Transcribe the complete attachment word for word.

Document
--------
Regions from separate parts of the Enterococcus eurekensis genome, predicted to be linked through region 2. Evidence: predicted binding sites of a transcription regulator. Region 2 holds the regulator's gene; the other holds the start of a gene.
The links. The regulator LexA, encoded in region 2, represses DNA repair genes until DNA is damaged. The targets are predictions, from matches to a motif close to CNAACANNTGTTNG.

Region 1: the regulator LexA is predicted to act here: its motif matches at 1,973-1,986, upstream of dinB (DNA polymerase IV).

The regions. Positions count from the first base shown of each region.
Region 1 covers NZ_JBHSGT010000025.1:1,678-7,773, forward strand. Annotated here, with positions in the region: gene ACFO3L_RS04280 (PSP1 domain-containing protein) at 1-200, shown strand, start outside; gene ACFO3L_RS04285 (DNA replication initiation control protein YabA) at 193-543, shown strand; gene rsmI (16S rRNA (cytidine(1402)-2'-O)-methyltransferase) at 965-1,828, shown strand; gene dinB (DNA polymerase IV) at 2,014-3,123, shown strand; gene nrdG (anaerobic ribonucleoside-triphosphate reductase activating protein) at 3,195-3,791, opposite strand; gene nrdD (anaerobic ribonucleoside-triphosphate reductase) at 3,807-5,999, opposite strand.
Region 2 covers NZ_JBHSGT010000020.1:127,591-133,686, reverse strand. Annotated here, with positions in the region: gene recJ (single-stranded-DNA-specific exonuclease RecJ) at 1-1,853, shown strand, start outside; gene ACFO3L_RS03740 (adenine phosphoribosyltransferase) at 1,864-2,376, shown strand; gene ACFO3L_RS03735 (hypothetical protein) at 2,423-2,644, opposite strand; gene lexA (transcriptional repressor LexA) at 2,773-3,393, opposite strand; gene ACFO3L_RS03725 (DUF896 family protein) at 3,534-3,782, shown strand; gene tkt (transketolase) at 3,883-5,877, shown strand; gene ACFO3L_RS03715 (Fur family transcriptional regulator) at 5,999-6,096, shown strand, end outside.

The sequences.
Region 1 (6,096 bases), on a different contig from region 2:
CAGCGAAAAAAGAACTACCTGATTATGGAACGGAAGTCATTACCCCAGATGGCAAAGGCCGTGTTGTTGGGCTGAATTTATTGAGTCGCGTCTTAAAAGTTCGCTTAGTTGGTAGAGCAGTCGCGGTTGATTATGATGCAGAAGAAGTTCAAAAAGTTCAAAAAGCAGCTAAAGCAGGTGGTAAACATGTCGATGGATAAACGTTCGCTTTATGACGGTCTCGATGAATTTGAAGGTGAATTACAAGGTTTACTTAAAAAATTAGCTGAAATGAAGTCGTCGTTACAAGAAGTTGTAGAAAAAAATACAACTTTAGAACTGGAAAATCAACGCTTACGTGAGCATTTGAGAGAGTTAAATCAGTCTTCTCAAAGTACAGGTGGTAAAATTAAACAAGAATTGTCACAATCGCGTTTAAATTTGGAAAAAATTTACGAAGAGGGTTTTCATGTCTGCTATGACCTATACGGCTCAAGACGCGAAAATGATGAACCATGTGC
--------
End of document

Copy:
Regions from separate parts of the Enterococcus eurekensis genome, predicted to be linked through region 2. Evidence: predicted binding sites of a transcription regulator. Region 2 holds the regulator's gene; the other holds the start of a gene.
The links. The regulator LexA, encoded in region 2, represses DNA repair genes until DNA is damaged. The targets are predictions, from matches to a motif close to CNAACANNTGTTNG.

Region 1: the regulator LexA is predicted to act here: its motif matches at 1,973-1,986, upstream of dinB (DNA polymerase IV).

The regions. Positions count from the first base shown of each region.
Region 1 covers NZ_JBHSGT010000025.1:1,678-7,773, forward strand. Annotated here, with positions in the region: gene ACFO3L_RS04280 (PSP1 domain-containing protein) at 1-200, shown strand, start outside; gene ACFO3L_RS04285 (DNA replication initiation control protein YabA) at 193-543, shown strand; gene rsmI (16S rRNA (cytidine(1402)-2'-O)-methyltransferase) at 965-1,828, shown strand; gene dinB (DNA polymerase IV) at 2,014-3,123, shown strand; gene nrdG (anaerobic ribonucleoside-triphosphate reductase activating protein) at 3,195-3,791, opposite strand; gene nrdD (anaerobic ribonucleoside-triphosphate reductase) at 3,807-5,999, opposite strand.
Region 2 covers NZ_JBHSGT010000020.1:127,591-133,686, reverse strand. Annotated here, with positions in the region: gene recJ (single-stranded-DNA-specific exonuclease RecJ) at 1-1,853, shown strand, start outside; gene ACFO3L_RS03740 (adenine phosphoribosyltransferase) at 1,864-2,376, shown strand; gene ACFO3L_RS03735 (hypothetical protein) at 2,423-2,644, opposite strand; gene lexA (transcriptional repressor LexA) at 2,773-3,393, opposite strand; gene ACFO3L_RS03725 (DUF896 family protein) at 3,534-3,782, shown strand; gene tkt (transketolase) at 3,883-5,877, shown strand; gene ACFO3L_RS03715 (Fur family transcriptional regulator) at 5,999-6,096, shown strand, end outside.

The sequences.
Region 1 (6,096 bases), on a different contig from region 2:
CAGCGAAAAAAGAACTACCTGATTATGGAACGGAAGTCATTACCCCAGATGGCAAAGGCCGTGTTGTTGGGCTGAATTTATTGAGTCGCGTCTTAAAAGTTCGCTTAGTTGGTAGAGCAGTCGCGGTTGATTATGATGCAGAAGAAGTTCAAAAAGTTCAAAAAGCAGCTAAAGCAGGTGGTAAACATGTCGATGGATAAACGTTCGCTTTATGACGGTCTCGATGAATTTGAAGGTGAATTACAAGGTTTACTTAAAAAATTAGCTGAAATGAAGTCGTCGTTACAAGAAGTTGTAGAAAAAAATACAACTTTAGAACTGGAAAATCAACGCTTACGTGAGCATTTGAGAGAGTTAAATCAGTCTTCTCAAAGTACAGGTGGTAAAATTAAACAAGAATTGTCACAATCGCGTTTAAATTTGGAAAAAATTTACGAAGAGGGTTTTCATGTCTGCTATGACCTATACGGCTCAAGACGCGAAAATGATGAACCATGTGC